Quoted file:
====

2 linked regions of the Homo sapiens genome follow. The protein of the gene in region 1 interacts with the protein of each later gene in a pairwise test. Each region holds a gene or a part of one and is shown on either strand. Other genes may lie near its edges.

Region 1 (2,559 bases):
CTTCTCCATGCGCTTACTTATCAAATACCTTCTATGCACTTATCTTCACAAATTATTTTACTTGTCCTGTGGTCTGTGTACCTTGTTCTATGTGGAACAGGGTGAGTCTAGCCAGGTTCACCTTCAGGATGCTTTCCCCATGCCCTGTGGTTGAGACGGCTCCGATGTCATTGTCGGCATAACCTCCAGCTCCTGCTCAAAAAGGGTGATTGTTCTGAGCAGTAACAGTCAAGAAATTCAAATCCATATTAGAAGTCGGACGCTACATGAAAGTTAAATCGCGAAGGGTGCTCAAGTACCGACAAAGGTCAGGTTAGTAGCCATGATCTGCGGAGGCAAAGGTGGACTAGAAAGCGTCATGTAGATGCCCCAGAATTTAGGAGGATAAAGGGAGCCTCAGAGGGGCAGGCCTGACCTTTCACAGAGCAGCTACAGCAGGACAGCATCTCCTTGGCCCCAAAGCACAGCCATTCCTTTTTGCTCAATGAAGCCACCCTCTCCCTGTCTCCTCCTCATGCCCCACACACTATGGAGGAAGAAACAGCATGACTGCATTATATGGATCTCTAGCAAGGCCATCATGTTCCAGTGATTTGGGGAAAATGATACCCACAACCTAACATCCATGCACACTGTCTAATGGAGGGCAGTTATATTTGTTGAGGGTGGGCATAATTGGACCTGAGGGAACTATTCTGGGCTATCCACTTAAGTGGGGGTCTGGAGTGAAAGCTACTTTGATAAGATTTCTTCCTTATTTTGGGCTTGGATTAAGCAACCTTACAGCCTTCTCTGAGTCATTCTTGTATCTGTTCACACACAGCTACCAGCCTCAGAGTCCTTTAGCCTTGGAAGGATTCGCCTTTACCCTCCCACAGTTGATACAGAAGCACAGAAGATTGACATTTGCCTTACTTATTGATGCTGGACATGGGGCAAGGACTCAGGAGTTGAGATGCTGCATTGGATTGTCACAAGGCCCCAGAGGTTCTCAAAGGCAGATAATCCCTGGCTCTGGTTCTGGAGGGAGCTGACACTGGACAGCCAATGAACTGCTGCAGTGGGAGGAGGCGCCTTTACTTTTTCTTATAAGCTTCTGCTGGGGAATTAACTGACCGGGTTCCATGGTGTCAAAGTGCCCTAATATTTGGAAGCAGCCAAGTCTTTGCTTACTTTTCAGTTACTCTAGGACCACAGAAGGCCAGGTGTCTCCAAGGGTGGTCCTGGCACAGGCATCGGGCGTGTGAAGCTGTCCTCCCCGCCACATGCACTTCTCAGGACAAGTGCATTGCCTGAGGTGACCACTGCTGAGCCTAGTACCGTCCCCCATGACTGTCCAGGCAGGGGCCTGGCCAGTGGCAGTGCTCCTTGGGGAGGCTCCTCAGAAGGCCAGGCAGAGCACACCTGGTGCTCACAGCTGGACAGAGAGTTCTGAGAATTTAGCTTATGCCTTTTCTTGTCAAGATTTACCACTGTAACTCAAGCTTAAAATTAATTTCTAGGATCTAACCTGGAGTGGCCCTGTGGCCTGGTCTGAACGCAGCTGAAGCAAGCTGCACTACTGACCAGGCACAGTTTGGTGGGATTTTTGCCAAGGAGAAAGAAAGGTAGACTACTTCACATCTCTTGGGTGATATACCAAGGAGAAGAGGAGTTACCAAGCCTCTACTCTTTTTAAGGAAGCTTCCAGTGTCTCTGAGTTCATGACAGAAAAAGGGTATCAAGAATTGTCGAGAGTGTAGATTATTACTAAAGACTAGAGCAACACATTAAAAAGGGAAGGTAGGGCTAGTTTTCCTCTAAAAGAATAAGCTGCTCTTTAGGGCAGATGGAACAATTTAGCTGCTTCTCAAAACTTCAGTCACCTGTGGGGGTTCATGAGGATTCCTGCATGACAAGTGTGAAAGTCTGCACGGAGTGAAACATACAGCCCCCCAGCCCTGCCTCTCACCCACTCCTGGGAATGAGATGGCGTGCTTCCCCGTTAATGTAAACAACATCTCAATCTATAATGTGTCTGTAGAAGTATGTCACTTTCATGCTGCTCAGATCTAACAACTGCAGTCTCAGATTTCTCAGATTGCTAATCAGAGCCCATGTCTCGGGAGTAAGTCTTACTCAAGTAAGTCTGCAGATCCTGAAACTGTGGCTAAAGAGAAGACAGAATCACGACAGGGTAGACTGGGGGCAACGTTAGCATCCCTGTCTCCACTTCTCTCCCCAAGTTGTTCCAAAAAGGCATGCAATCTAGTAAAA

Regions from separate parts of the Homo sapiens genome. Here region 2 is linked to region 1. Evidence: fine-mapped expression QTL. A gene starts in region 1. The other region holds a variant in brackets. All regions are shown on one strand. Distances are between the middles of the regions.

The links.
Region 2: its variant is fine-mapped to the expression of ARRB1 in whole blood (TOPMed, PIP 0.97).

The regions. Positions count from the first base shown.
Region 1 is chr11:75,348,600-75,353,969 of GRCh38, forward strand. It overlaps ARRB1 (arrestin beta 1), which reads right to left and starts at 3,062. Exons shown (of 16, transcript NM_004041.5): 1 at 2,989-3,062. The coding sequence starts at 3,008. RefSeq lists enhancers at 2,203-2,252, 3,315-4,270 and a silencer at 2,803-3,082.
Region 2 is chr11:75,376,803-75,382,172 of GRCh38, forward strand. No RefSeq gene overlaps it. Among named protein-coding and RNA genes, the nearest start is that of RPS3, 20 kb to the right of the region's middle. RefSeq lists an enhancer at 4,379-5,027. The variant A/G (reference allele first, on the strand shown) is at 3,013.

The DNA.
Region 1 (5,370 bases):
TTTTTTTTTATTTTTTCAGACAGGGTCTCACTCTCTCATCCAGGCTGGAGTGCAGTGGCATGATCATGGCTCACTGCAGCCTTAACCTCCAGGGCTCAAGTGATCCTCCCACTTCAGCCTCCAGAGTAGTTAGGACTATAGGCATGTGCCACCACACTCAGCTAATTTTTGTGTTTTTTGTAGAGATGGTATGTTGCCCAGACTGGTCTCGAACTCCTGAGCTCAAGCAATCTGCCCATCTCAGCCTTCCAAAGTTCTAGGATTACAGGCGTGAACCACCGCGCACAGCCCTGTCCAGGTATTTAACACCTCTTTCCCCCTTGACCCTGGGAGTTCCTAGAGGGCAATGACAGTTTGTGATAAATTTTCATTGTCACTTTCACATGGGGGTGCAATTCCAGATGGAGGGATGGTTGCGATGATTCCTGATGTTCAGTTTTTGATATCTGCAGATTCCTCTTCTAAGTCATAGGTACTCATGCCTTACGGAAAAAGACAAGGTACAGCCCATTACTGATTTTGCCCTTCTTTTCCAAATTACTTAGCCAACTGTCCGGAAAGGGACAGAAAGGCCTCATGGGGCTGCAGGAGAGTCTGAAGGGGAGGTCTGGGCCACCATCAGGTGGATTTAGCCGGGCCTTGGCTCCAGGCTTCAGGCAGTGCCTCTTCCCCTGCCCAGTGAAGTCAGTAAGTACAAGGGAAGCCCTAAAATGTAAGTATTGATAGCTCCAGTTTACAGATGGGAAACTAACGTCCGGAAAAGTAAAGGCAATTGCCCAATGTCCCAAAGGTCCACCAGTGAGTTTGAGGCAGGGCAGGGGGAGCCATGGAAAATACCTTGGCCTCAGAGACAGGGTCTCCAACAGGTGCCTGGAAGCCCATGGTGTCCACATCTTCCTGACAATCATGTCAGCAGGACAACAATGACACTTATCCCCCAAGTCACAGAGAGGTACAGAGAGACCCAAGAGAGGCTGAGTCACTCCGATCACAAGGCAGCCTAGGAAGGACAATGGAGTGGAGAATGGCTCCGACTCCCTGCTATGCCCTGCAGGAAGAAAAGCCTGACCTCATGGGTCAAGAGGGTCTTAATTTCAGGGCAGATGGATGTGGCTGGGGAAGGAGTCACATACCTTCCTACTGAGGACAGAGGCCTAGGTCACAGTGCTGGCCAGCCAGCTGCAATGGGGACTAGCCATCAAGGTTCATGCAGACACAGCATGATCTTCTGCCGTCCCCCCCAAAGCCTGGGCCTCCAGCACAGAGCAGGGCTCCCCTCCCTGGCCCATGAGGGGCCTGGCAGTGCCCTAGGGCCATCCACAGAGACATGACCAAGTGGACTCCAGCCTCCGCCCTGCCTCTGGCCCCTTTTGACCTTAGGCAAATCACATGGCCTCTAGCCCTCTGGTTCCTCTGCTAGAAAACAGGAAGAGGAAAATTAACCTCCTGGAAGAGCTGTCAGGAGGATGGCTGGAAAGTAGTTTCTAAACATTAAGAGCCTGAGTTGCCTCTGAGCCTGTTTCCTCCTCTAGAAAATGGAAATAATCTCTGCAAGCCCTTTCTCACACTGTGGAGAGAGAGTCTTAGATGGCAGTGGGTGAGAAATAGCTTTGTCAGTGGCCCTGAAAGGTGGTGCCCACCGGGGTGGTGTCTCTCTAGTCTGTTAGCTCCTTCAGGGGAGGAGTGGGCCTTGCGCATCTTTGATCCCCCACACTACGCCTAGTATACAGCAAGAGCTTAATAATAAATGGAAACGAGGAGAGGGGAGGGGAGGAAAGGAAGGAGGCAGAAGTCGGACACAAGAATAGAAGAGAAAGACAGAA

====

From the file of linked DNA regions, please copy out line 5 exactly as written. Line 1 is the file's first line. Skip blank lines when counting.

The links.